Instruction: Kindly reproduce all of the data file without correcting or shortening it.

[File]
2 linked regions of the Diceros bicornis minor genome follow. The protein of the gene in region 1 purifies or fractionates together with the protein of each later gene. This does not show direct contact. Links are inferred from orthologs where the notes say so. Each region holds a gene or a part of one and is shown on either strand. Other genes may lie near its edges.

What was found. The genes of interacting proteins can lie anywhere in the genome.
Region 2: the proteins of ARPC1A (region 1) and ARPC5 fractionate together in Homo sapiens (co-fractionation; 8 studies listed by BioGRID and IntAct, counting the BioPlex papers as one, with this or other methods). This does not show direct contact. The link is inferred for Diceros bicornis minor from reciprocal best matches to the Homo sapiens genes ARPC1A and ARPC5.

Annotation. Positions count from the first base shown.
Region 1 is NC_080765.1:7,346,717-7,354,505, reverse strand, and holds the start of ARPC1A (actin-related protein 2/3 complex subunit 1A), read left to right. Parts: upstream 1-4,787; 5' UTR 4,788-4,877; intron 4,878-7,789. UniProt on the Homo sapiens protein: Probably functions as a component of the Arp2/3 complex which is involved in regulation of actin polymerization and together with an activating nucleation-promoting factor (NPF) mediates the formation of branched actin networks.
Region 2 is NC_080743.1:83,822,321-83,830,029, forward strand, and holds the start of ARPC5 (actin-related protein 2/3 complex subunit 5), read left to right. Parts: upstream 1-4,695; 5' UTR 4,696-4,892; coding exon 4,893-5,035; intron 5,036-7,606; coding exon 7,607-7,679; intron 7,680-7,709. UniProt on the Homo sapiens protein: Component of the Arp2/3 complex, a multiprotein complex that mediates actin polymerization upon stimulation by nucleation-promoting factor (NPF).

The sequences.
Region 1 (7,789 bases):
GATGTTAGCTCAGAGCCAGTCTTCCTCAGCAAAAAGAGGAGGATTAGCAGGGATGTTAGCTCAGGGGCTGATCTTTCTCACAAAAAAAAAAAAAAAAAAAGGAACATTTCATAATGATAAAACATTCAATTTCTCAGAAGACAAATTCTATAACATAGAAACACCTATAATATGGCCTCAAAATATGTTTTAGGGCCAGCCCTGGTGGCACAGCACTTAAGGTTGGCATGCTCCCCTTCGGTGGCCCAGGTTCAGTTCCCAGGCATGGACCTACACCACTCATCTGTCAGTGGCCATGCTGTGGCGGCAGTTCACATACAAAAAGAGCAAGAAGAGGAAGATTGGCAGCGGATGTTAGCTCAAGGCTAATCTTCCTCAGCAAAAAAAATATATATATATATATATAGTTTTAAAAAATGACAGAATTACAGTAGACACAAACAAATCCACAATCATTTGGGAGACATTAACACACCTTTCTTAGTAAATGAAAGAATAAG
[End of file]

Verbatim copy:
2 linked regions of the Diceros bicornis minor genome follow. The protein of the gene in region 1 purifies or fractionates together with the protein of each later gene. This does not show direct contact. Links are inferred from orthologs where the notes say so. Each region holds a gene or a part of one and is shown on either strand. Other genes may lie near its edges.

What was found. The genes of interacting proteins can lie anywhere in the genome.
Region 2: the proteins of ARPC1A (region 1) and ARPC5 fractionate together in Homo sapiens (co-fractionation; 8 studies listed by BioGRID and IntAct, counting the BioPlex papers as one, with this or other methods). This does not show direct contact. The link is inferred for Diceros bicornis minor from reciprocal best matches to the Homo sapiens genes ARPC1A and ARPC5.

Annotation. Positions count from the first base shown.
Region 1 is NC_080765.1:7,346,717-7,354,505, reverse strand, and holds the start of ARPC1A (actin-related protein 2/3 complex subunit 1A), read left to right. Parts: upstream 1-4,787; 5' UTR 4,788-4,877; intron 4,878-7,789. UniProt on the Homo sapiens protein: Probably functions as a component of the Arp2/3 complex which is involved in regulation of actin polymerization and together with an activating nucleation-promoting factor (NPF) mediates the formation of branched actin networks.
Region 2 is NC_080743.1:83,822,321-83,830,029, forward strand, and holds the start of ARPC5 (actin-related protein 2/3 complex subunit 5), read left to right. Parts: upstream 1-4,695; 5' UTR 4,696-4,892; coding exon 4,893-5,035; intron 5,036-7,606; coding exon 7,607-7,679; intron 7,680-7,709. UniProt on the Homo sapiens protein: Component of the Arp2/3 complex, a multiprotein complex that mediates actin polymerization upon stimulation by nucleation-promoting factor (NPF).

The sequences.
Region 1 (7,789 bases):
GATGTTAGCTCAGAGCCAGTCTTCCTCAGCAAAAAGAGGAGGATTAGCAGGGATGTTAGCTCAGGGGCTGATCTTTCTCACAAAAAAAAAAAAAAAAAAAGGAACATTTCATAATGATAAAACATTCAATTTCTCAGAAGACAAATTCTATAACATAGAAACACCTATAATATGGCCTCAAAATATGTTTTAGGGCCAGCCCTGGTGGCACAGCACTTAAGGTTGGCATGCTCCCCTTCGGTGGCCCAGGTTCAGTTCCCAGGCATGGACCTACACCACTCATCTGTCAGTGGCCATGCTGTGGCGGCAGTTCACATACAAAAAGAGCAAGAAGAGGAAGATTGGCAGCGGATGTTAGCTCAAGGCTAATCTTCCTCAGCAAAAAAAATATATATATATATATATAGTTTTAAAAAATGACAGAATTACAGTAGACACAAACAAATCCACAATCATTTGGGAGACATTAACACACCTTTCTTAGTAAATGAAAGAATAAG